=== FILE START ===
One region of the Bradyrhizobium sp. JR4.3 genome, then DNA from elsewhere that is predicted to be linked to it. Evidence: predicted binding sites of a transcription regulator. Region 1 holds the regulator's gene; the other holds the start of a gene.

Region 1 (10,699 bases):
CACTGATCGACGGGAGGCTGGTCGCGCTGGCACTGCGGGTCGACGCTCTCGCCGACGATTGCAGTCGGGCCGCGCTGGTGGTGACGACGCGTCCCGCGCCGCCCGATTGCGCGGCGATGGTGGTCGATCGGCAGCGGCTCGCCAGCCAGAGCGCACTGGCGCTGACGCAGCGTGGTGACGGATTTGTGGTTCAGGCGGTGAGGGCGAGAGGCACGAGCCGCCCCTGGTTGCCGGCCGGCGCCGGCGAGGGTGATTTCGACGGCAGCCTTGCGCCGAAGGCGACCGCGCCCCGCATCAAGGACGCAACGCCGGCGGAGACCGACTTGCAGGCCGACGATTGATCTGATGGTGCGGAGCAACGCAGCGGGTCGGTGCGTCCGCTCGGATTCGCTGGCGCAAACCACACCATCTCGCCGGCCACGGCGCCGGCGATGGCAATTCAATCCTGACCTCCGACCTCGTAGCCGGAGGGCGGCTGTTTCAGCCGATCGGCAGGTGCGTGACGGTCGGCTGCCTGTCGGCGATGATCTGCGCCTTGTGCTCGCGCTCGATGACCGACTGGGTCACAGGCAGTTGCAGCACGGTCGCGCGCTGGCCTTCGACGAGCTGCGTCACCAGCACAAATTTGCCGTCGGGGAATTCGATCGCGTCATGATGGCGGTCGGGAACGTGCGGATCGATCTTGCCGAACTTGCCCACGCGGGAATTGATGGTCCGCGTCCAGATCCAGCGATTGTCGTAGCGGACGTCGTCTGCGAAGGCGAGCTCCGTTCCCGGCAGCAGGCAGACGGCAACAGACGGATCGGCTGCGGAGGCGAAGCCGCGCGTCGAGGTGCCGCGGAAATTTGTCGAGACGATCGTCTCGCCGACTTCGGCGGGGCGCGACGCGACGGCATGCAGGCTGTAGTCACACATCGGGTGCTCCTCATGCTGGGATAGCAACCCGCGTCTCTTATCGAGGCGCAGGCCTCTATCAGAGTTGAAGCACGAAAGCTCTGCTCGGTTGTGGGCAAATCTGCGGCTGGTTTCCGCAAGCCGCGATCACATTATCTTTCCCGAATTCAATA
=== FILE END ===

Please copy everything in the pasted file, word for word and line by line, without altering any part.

One region of the Bradyrhizobium sp. JR4.3 genome, then DNA from elsewhere that is predicted to be linked to it. Evidence: predicted binding sites of a transcription regulator. Region 1 holds the regulator's gene; the other holds the start of a gene.

Region 1 (10,699 bases):
CACTGATCGACGGGAGGCTGGTCGCGCTGGCACTGCGGGTCGACGCTCTCGCCGACGATTGCAGTCGGGCCGCGCTGGTGGTGACGACGCGTCCCGCGCCGCCCGATTGCGCGGCGATGGTGGTCGATCGGCAGCGGCTCGCCAGCCAGAGCGCACTGGCGCTGACGCAGCGTGGTGACGGATTTGTGGTTCAGGCGGTGAGGGCGAGAGGCACGAGCCGCCCCTGGTTGCCGGCCGGCGCCGGCGAGGGTGATTTCGACGGCAGCCTTGCGCCGAAGGCGACCGCGCCCCGCATCAAGGACGCAACGCCGGCGGAGACCGACTTGCAGGCCGACGATTGATCTGATGGTGCGGAGCAACGCAGCGGGTCGGTGCGTCCGCTCGGATTCGCTGGCGCAAACCACACCATCTCGCCGGCCACGGCGCCGGCGATGGCAATTCAATCCTGACCTCCGACCTCGTAGCCGGAGGGCGGCTGTTTCAGCCGATCGGCAGGTGCGTGACGGTCGGCTGCCTGTCGGCGATGATCTGCGCCTTGTGCTCGCGCTCGATGACCGACTGGGTCACAGGCAGTTGCAGCACGGTCGCGCGCTGGCCTTCGACGAGCTGCGTCACCAGCACAAATTTGCCGTCGGGGAATTCGATCGCGTCATGATGGCGGTCGGGAACGTGCGGATCGATCTTGCCGAACTTGCCCACGCGGGAATTGATGGTCCGCGTCCAGATCCAGCGATTGTCGTAGCGGACGTCGTCTGCGAAGGCGAGCTCCGTTCCCGGCAGCAGGCAGACGGCAACAGACGGATCGGCTGCGGAGGCGAAGCCGCGCGTCGAGGTGCCGCGGAAATTTGTCGAGACGATCGTCTCGCCGACTTCGGCGGGGCGCGACGCGACGGCATGCAGGCTGTAGTCACACATCGGGTGCTCCTCATGCTGGGATAGCAACCCGCGTCTCTTATCGAGGCGCAGGCCTCTATCAGAGTTGAAGCACGAAAGCTCTGCTCGGTTGTGGGCAAATCTGCGGCTGGTTTCCGCAAGCCGCGATCACATTATCTTTCCCGAATTCAATA